The GDP for a nation is calculated by adding all of the country's expenditures, or the amount of money spent. The GDP refers to the value of goods and services that the country produces. This type of calculation of the GDP is called an expenditure approach. Other methods of calculating a country's GDP include a product approach and an income approach.
There are four types of expenditures: consumption, investment, government purchases and net exports. Of these four, consumption is the largest. Consumption includes goods, both durable and non-durable, and services. This does not include imported goods. Durable goods are items that typically have a long lifespan, such as automobiles and home appliances. Non-durable goods are usually intended for immediate use and have a lifespan of less than 3 years. Cleaning products, food, beverages and clothing are all examples of non-durable goods.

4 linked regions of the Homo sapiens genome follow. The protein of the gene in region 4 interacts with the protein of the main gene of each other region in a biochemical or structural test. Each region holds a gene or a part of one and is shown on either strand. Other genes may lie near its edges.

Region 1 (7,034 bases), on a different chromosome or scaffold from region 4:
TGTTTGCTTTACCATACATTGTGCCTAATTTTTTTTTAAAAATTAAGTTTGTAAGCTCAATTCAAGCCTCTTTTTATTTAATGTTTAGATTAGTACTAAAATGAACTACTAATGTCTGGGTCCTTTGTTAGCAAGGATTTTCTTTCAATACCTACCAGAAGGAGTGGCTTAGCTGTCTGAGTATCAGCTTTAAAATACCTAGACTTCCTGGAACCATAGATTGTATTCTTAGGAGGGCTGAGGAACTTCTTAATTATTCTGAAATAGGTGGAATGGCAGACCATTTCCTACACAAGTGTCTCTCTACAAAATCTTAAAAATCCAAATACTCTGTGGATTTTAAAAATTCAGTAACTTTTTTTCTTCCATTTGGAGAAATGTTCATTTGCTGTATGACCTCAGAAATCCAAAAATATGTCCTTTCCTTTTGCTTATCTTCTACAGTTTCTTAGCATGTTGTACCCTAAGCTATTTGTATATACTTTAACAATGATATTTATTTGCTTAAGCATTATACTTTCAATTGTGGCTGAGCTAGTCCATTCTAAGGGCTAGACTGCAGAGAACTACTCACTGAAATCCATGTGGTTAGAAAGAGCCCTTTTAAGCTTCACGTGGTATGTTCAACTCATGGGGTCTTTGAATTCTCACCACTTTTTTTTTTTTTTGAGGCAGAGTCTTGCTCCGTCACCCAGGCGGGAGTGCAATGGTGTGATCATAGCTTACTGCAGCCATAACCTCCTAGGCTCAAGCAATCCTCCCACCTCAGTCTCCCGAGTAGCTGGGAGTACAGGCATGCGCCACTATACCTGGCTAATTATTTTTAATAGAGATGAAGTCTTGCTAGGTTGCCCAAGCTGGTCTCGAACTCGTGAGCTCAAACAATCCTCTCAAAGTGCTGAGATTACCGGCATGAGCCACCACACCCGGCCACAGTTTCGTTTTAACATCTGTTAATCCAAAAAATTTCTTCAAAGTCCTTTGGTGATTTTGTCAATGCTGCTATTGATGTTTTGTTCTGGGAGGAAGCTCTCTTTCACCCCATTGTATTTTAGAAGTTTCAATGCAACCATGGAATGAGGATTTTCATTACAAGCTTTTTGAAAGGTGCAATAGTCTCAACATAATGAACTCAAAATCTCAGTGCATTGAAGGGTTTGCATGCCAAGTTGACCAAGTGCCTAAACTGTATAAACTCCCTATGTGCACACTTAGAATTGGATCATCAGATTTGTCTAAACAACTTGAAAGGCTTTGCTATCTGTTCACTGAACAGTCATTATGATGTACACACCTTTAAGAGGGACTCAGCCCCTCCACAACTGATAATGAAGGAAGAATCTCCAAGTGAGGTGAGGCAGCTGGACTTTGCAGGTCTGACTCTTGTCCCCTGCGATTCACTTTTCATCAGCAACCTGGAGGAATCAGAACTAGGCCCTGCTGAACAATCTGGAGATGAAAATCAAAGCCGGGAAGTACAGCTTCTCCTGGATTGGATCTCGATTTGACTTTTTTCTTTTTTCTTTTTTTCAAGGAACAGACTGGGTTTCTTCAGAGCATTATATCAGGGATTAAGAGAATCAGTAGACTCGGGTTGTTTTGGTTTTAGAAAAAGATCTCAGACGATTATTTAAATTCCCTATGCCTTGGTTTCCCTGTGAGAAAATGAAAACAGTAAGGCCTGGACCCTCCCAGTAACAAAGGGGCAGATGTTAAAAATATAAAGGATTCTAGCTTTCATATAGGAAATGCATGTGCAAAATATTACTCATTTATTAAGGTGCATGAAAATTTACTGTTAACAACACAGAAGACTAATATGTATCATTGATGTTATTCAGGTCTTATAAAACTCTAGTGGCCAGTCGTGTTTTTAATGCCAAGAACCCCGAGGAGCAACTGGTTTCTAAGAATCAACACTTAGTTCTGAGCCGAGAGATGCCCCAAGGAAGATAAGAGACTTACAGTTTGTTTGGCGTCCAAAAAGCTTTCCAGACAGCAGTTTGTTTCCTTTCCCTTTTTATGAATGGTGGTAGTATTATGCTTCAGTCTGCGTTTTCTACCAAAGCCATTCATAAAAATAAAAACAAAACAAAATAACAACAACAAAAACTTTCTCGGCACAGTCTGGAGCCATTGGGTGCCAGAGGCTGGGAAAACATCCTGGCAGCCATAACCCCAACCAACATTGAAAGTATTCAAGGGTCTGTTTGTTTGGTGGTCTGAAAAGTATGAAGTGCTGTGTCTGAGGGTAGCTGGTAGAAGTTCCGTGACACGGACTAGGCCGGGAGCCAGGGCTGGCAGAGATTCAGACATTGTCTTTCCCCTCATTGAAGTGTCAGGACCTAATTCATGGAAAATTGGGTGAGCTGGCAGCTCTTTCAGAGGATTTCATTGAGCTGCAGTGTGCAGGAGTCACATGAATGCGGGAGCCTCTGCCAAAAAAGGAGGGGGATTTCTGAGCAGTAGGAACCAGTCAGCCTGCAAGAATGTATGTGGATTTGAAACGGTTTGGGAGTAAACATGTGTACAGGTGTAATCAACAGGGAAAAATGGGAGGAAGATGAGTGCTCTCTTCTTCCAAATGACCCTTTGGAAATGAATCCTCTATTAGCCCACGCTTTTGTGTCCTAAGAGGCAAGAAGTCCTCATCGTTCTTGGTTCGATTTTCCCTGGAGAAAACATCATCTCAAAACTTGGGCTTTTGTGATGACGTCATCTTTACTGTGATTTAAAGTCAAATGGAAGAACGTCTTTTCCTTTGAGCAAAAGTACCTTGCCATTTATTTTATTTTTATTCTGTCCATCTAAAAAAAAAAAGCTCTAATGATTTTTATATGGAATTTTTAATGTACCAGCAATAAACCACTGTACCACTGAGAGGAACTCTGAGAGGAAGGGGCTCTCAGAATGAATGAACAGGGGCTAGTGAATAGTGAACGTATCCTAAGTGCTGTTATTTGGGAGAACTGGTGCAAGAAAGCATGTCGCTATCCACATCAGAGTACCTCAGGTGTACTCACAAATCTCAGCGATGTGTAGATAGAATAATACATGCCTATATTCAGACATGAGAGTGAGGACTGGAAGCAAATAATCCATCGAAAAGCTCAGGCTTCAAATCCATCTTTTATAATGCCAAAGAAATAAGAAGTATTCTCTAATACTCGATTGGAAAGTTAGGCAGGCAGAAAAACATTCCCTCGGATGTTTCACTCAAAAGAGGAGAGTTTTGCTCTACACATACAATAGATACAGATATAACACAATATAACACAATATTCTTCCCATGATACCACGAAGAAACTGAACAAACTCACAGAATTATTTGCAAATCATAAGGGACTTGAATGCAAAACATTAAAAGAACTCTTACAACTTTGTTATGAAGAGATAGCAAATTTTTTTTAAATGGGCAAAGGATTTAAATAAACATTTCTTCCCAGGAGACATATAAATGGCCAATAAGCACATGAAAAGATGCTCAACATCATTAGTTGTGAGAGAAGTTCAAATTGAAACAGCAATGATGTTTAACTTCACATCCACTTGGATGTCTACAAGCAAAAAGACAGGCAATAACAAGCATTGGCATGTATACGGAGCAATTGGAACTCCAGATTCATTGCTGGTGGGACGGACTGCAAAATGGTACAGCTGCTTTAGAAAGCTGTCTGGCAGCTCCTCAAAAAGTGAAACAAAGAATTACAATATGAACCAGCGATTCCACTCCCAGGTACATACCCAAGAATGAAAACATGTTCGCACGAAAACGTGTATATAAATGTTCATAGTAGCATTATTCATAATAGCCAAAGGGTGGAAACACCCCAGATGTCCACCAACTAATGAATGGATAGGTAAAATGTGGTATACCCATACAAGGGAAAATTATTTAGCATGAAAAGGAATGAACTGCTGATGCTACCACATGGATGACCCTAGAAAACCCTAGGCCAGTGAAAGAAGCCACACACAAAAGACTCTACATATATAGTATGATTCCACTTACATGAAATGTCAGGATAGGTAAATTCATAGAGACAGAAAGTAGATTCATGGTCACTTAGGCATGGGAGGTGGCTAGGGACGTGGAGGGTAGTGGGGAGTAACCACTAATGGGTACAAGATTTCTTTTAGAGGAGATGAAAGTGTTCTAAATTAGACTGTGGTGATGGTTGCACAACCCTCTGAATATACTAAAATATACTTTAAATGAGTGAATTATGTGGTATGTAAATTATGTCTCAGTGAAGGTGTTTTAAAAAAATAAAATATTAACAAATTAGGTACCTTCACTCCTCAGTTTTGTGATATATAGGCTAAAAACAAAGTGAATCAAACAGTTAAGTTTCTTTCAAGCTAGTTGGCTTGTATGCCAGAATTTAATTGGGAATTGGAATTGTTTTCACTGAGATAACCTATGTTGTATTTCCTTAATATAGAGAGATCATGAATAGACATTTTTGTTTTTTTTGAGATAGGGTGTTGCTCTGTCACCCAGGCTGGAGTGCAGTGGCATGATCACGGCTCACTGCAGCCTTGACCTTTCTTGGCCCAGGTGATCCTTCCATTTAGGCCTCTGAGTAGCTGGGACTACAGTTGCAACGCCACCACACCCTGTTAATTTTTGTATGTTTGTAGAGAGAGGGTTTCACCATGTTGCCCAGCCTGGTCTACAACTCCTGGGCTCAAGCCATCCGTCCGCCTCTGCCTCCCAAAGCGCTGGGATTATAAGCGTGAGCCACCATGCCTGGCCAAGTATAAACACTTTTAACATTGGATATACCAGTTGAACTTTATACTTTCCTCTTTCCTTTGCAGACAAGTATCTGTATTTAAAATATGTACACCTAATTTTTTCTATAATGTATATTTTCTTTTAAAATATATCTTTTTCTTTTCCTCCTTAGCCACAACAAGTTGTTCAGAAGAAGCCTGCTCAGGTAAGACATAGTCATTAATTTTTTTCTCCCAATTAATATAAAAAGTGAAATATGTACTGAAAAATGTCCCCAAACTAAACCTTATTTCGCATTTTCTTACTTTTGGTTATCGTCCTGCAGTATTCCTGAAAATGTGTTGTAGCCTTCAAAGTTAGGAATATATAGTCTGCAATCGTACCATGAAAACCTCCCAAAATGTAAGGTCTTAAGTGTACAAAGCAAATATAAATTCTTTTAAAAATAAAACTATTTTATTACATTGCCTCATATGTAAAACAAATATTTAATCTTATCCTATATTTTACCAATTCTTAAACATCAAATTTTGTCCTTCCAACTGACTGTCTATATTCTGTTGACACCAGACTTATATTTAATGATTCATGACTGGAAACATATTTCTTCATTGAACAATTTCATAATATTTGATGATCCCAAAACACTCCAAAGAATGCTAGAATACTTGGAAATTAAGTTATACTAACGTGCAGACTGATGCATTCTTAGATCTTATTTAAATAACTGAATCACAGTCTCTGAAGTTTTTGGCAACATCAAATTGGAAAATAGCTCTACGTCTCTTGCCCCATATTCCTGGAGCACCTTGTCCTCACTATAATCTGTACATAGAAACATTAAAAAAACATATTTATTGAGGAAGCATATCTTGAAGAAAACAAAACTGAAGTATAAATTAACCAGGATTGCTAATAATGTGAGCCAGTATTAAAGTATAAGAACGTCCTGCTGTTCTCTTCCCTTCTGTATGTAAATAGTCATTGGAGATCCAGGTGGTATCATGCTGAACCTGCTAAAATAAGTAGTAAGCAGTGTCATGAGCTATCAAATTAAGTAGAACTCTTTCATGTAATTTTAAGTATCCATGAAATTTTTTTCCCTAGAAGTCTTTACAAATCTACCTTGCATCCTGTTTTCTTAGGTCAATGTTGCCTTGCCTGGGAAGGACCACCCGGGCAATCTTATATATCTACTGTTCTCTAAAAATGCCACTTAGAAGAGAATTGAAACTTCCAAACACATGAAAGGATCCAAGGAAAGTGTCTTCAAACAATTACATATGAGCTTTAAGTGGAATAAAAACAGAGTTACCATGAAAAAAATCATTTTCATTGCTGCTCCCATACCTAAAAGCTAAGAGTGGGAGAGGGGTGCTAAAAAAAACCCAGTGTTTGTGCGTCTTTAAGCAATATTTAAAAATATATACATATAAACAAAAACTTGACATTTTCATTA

In the United States, consumer consumption represents approximately 70 percent of the nation's GDP. Of the two sub-categories of consumption, services are the largest. Services comprise about half of the country's GDP. In 2013, the amount of services produced was $7.125 trillion, which represented 44.7 percent of the GDP for that year. The amount of goods that year was $3.706 trillion, which could be further broken down into durable goods at $1.358 trillion and non-durable goods at $2.366 trillion.Learn more about Economics